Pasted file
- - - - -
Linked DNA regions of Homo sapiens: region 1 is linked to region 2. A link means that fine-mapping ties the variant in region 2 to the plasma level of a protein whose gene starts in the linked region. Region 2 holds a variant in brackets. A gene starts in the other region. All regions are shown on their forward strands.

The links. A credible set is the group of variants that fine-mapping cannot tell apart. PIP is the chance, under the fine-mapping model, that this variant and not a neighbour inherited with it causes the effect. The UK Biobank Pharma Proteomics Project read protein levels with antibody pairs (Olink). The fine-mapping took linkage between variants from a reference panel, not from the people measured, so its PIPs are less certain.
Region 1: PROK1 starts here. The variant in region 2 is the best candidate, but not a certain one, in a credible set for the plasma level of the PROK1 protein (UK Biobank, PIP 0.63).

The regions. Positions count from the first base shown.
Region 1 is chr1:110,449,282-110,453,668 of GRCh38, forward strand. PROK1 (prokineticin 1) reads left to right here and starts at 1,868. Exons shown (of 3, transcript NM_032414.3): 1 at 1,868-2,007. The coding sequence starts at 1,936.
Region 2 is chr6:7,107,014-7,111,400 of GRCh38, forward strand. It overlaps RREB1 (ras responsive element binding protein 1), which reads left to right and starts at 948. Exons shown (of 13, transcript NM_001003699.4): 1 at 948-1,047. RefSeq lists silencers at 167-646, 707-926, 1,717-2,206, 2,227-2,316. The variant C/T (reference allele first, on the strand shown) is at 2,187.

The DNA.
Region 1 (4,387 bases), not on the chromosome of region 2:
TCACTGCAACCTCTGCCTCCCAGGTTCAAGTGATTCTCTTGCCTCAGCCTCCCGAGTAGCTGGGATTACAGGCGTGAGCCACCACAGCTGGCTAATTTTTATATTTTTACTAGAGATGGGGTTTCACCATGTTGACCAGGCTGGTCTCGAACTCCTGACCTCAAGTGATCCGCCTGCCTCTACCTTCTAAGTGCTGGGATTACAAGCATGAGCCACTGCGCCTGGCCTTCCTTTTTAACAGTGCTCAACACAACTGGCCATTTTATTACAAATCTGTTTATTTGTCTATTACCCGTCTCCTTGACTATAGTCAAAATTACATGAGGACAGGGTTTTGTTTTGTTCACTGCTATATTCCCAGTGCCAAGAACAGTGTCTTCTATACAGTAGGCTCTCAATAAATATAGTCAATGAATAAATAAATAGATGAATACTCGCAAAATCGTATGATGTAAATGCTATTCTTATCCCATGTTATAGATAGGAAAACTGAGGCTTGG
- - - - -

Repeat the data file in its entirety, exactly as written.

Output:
Linked DNA regions of Homo sapiens: region 1 is linked to region 2. A link means that fine-mapping ties the variant in region 2 to the plasma level of a protein whose gene starts in the linked region. Region 2 holds a variant in brackets. A gene starts in the other region. All regions are shown on their forward strands.

The links. A credible set is the group of variants that fine-mapping cannot tell apart. PIP is the chance, under the fine-mapping model, that this variant and not a neighbour inherited with it causes the effect. The UK Biobank Pharma Proteomics Project read protein levels with antibody pairs (Olink). The fine-mapping took linkage between variants from a reference panel, not from the people measured, so its PIPs are less certain.
Region 1: PROK1 starts here. The variant in region 2 is the best candidate, but not a certain one, in a credible set for the plasma level of the PROK1 protein (UK Biobank, PIP 0.63).

The regions. Positions count from the first base shown.
Region 1 is chr1:110,449,282-110,453,668 of GRCh38, forward strand. PROK1 (prokineticin 1) reads left to right here and starts at 1,868. Exons shown (of 3, transcript NM_032414.3): 1 at 1,868-2,007. The coding sequence starts at 1,936.
Region 2 is chr6:7,107,014-7,111,400 of GRCh38, forward strand. It overlaps RREB1 (ras responsive element binding protein 1), which reads left to right and starts at 948. Exons shown (of 13, transcript NM_001003699.4): 1 at 948-1,047. RefSeq lists silencers at 167-646, 707-926, 1,717-2,206, 2,227-2,316. The variant C/T (reference allele first, on the strand shown) is at 2,187.

The DNA.
Region 1 (4,387 bases), not on the chromosome of region 2:
TCACTGCAACCTCTGCCTCCCAGGTTCAAGTGATTCTCTTGCCTCAGCCTCCCGAGTAGCTGGGATTACAGGCGTGAGCCACCACAGCTGGCTAATTTTTATATTTTTACTAGAGATGGGGTTTCACCATGTTGACCAGGCTGGTCTCGAACTCCTGACCTCAAGTGATCCGCCTGCCTCTACCTTCTAAGTGCTGGGATTACAAGCATGAGCCACTGCGCCTGGCCTTCCTTTTTAACAGTGCTCAACACAACTGGCCATTTTATTACAAATCTGTTTATTTGTCTATTACCCGTCTCCTTGACTATAGTCAAAATTACATGAGGACAGGGTTTTGTTTTGTTCACTGCTATATTCCCAGTGCCAAGAACAGTGTCTTCTATACAGTAGGCTCTCAATAAATATAGTCAATGAATAAATAAATAGATGAATACTCGCAAAATCGTATGATGTAAATGCTATTCTTATCCCATGTTATAGATAGGAAAACTGAGGCTTGG